It's new from Nestlé, the largest producer and seller of bottled water in the world. (Their other brands include Pure Life, Poland Spring, and Deer Park.)
Tagline: Discover Electrolytenment
(a new ad word that is a combo of electrolyte & enlightenment)
What makes resource® the ideal bottled water for "affluent women aged 35-45 with "holistic" lifestyles?"
Well it's 100% sustainably sourced spring water, that contains naturally-occurring electrolytes.
OK, but what makes it particularly beneficial for women?
Company overview: "resource is a holistic bottled water brand that sustains a lifestyle of wellbeing - spring water with naturally occurring electrolytes for taste, packaging that's mindful of the environment and a source for discovery and enlightenment."
"A source for discovery and enlightenment."
That's some powerful, soulful bottled water.
Larry Cooper, group marketing manager for resource®, says this about the brand:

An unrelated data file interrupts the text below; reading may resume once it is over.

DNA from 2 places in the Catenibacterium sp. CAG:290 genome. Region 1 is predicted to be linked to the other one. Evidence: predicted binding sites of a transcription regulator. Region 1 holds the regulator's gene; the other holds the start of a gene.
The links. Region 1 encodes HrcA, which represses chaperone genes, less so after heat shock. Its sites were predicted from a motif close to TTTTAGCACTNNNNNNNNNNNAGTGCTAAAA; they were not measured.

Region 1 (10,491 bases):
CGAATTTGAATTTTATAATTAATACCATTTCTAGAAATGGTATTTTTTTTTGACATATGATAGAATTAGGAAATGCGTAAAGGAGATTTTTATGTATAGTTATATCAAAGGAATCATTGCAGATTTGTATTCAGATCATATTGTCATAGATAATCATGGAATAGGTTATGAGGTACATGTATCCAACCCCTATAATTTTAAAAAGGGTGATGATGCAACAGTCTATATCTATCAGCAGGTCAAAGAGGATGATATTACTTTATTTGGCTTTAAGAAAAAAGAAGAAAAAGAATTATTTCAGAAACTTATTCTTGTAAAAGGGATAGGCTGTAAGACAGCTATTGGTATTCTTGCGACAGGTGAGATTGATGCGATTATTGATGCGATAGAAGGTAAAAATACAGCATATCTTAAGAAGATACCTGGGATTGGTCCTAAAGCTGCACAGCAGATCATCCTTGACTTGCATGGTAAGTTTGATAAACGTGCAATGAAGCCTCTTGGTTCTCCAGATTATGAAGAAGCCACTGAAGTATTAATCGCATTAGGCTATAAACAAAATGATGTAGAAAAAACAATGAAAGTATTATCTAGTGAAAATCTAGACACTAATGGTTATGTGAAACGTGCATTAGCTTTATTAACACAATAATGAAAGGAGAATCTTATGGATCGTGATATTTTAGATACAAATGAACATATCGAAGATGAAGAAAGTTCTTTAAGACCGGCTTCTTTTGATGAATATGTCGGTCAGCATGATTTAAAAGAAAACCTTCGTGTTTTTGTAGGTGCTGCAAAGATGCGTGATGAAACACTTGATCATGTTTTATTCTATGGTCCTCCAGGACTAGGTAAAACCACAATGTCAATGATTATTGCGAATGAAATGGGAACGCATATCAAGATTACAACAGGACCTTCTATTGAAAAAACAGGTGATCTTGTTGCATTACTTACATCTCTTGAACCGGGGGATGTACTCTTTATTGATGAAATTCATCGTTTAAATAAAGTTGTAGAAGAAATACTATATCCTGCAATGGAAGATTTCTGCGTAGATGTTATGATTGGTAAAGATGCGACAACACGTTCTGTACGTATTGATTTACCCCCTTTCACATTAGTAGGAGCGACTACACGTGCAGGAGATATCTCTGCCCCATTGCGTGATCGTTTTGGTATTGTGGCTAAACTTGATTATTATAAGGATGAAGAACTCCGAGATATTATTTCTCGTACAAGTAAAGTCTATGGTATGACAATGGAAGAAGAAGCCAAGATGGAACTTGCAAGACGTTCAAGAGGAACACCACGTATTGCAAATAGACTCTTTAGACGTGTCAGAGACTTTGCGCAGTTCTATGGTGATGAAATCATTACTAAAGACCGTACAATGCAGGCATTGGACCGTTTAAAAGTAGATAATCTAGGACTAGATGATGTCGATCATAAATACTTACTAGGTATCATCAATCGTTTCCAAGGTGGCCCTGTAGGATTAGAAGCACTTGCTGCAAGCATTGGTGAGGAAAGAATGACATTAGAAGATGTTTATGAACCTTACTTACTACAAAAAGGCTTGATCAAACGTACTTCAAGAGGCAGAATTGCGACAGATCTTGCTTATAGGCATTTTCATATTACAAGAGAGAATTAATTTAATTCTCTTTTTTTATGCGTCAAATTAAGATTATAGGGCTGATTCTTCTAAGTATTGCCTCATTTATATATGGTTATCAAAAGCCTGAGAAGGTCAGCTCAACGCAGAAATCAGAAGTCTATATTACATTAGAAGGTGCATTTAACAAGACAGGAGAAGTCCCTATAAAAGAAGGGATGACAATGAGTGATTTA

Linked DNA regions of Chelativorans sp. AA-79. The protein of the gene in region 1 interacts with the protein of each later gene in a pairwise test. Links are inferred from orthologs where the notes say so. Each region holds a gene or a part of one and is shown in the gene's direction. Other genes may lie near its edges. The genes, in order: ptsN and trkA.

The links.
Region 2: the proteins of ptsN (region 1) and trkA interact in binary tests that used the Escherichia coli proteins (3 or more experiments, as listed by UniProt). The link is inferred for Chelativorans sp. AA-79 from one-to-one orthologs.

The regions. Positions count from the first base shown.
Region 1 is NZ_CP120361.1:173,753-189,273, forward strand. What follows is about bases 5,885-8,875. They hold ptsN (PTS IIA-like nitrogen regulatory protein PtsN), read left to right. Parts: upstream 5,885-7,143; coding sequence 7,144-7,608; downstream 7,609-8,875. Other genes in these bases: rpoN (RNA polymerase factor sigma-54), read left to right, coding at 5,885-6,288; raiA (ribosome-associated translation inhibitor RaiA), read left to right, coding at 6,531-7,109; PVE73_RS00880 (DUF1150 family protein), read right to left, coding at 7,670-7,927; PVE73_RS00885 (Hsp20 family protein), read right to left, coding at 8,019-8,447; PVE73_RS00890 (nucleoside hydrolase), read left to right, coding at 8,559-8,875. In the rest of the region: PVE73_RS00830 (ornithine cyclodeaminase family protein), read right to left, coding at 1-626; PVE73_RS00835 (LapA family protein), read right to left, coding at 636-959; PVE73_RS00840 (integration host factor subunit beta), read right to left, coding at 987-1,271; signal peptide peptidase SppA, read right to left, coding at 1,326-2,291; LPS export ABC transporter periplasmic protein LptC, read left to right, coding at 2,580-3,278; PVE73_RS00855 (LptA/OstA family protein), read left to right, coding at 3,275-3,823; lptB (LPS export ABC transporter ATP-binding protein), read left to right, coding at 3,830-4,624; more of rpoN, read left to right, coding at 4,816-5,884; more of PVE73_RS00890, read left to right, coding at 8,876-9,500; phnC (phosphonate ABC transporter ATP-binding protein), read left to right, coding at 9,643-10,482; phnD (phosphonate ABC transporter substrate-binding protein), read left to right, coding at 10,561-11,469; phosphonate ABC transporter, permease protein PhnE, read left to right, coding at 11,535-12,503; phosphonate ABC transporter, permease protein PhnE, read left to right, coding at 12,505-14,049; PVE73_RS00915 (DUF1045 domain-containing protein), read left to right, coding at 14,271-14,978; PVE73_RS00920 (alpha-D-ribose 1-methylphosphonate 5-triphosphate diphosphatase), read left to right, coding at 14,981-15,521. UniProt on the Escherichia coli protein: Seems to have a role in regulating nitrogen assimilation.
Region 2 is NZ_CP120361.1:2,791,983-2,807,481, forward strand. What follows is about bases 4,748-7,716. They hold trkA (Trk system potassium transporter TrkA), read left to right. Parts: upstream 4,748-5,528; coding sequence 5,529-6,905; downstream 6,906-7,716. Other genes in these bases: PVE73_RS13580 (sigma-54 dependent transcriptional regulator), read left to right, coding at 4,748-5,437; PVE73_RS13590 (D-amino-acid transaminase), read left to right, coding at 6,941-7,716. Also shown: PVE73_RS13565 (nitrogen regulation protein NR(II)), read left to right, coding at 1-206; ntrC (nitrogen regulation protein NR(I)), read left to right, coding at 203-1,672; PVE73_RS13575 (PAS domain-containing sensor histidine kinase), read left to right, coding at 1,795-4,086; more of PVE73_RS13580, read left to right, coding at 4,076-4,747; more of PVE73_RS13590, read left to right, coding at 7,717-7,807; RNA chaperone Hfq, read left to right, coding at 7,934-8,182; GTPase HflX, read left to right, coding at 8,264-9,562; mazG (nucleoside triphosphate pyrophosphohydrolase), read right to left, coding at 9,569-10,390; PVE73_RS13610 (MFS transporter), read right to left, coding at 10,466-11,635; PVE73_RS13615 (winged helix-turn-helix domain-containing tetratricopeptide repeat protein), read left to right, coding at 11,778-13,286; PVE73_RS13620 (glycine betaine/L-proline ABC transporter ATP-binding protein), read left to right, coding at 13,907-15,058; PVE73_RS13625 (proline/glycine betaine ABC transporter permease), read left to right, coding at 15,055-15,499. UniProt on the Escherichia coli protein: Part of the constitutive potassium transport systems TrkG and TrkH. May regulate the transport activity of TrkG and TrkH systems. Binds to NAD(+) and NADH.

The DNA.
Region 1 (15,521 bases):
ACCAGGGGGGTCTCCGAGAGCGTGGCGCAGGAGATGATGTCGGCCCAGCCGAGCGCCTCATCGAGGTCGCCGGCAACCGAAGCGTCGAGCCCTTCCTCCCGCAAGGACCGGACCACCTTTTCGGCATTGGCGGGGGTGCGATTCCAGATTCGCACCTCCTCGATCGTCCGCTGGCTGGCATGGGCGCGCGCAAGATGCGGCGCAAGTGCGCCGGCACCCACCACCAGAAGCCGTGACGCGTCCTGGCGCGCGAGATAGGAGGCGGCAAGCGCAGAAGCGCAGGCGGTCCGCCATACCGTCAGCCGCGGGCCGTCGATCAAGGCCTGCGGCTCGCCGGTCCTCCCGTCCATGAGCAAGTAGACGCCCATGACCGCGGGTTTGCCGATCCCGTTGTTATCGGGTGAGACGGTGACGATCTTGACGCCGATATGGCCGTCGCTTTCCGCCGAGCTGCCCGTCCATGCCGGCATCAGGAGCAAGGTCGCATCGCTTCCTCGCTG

Resource is being aimed primarily at "a woman who is a little more on the trendy side and higher-income side, and the bull's-eye is 35 years old. We want to raise it to the level of a lifestyle brand, where she's proud to carry around Resource as her bottled water accessory, so to speak."
Two of their new brand launch marketing panels are below.
And, the big launch video is below them.
Maybe that tells us why, exactly, resource® is great for women.
Above is the national launch video event, held in New York City earlier this month.
Nestlé described the event like so: "At the event, guests engaged with the all-knowing Fountain of Electrolytenment, they turned to it with a question and got an answer in real-time, written in sheets of falling water."
Note how affluent yoga woman in Central Park is annoyed by outside distractions, until she grabs her bottle of resource®. Then, she comes alive. Note the plus sign electrolytes floating up out of the pond of resource® water.
But: Why is she being lifted by MEN? Men getting their smelling man feet in the resource water pool? THIS PRODUCT IS NOT FOR THEM.
Still very not clear: Why is this women's water?